REASON #2: A downturn in the IRL (in real life) economy in 2008 forced marketing professionals to rationalize their campaign programs. Adventurous and innovative campaigns were ditched in favor of ‘bang for the buck’ defensive moves. In 2017 – consumers are still weak, wages are stagnant, stock prices don’t reflect earnings and technological disruption is on the table. Whilst not a given, economic conditions could deteriorate.
REASON #3: You could reach the same audience for a fraction of the cost. If you want to put a branded message or interaction in front of Second Life residents – it was much cheaper to buy a banner on a user forum than to create an entire virtual presence. Is there a way to reach VR users and enthusiasts outside of their head-mounted displays? It would be a bit messy – but shouldn’t be a problem. Reddit’s VR sub has 33,000 subscribers – while Alexa estimates visitors to UploadVR.com and RoadtoVR.com at over 16,000 each per day.
REASON #4: Sadly, Second Life got a reputation as a den of sex, gambling and sweaty basement nerds. This is pretty shortsighted, but as marketers would tell you – ‘perception is everything’. Brands and public relations experts spend ridiculous sums to carefully create a particular image, associating their product with celebrities, fun-lovers, successful leaders etc. Many of these brand ambassador may have loved Second Life, but you can’t see them under their digital pink bunny costumes.
REASON #5: Firms couldn’t really offer anything to entice Second Life residents into their virtual shop-fronts. Reading through old forum posts it looks like they tried. Brands hosted free concerts, gave out free Linden Dollars (in sim currency) to visitors, hosted events etc – but SL residents typically left straight away – having no reason to stay any longer than was absolutely necessary.
REASON #6: Second Life never really intercepted consumers at a critical point in the ‘purchase decision process’. You want to buy a new car, but are tossing up between Mercedes or BMW. At no point did you say, “Well I better jump on Second Life to check out the range and book a test drive”.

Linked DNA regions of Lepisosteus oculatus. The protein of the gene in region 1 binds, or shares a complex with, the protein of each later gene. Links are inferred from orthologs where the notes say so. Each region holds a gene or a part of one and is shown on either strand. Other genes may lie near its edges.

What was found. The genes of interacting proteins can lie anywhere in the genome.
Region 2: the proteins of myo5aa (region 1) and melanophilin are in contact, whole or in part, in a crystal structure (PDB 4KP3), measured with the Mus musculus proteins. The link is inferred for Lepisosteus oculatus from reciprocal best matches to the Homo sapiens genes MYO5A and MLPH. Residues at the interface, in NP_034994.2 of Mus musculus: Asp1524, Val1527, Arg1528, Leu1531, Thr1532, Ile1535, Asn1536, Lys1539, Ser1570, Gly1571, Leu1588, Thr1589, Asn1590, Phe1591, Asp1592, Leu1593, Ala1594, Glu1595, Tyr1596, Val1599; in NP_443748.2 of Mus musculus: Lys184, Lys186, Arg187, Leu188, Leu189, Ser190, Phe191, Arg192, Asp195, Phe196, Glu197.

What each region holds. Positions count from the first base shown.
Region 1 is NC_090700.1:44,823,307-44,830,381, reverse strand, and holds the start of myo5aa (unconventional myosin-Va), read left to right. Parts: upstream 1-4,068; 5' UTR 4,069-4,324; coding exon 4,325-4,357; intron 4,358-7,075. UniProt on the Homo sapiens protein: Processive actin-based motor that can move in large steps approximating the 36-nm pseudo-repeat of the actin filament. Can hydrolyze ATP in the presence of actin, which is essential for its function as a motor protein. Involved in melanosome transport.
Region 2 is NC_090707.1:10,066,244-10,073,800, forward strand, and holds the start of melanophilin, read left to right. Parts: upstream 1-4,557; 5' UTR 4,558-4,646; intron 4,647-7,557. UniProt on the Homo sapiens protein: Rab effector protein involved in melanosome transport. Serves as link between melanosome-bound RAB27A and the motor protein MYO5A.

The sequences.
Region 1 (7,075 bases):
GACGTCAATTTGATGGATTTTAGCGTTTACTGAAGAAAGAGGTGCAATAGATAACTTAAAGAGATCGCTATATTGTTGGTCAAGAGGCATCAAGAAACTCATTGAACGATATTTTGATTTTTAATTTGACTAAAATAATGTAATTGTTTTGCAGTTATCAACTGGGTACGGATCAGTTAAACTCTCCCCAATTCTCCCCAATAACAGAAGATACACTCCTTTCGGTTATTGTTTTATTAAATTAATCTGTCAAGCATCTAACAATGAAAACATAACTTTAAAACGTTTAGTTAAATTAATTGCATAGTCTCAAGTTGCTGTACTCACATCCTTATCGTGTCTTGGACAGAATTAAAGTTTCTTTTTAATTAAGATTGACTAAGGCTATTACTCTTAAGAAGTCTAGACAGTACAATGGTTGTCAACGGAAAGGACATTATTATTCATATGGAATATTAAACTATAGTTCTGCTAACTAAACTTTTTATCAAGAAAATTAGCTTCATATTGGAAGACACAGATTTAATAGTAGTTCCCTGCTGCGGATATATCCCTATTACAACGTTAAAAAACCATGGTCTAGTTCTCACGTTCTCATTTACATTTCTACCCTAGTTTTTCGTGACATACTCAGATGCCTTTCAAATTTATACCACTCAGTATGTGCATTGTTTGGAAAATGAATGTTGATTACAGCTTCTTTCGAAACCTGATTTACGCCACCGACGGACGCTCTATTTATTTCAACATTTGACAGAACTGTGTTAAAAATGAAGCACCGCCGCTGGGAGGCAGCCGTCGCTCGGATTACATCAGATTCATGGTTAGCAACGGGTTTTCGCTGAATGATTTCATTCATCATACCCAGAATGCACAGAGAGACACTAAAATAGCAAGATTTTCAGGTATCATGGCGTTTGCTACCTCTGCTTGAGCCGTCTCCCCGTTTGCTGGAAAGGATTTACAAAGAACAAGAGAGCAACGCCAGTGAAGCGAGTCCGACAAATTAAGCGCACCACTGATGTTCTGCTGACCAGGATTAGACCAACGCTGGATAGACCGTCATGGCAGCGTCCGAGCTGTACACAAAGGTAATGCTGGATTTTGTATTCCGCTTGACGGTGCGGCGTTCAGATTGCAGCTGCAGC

REASON #7: Legal: Ownership of the digital content and intellectual property was and is a murky area. Innovation and prudent legal positioning don’t often co-exist.
These challenges were not only shortcoming of Second Life itself. They are embedded into the medium of virtual worlds. They have not gone away. Now, to be fair – many things have improved a decade on. The cost of digitally recreating IRL goods have decreased dramatically. But it is still much cheaper to transport physical goods to a trade show or strip mall. The ability to capture user data has been enhanced. However, this will be platform dependent and we don’t yet know what metrics will be made available to corporate entities. The sense of realism and immersion in social virtual reality is also 10x better in 2016.
NOTE: THIS IS NOT A BAD THING!
Socially Virtual Reality begs a certain question… “If you could be anything – what would you become?”. You can hang out in any space (real or imagined). You can take on any form! Free from the limitations of natural laws, you can fly or crush replica’s of London underfoot as Godzilla. If you could chose to wear anything – would it Armani or a replica of Neil Armstrong’s space suit? How many people would chose a Toyota Prius for virtual transport over a 12 horse carriage or hot air balloon? Social VR has the potential to change patterns of consumption entirely. Does consuming a virtual product in SVR satisfy the need to purchase it in real life? Much remains unknown 🙂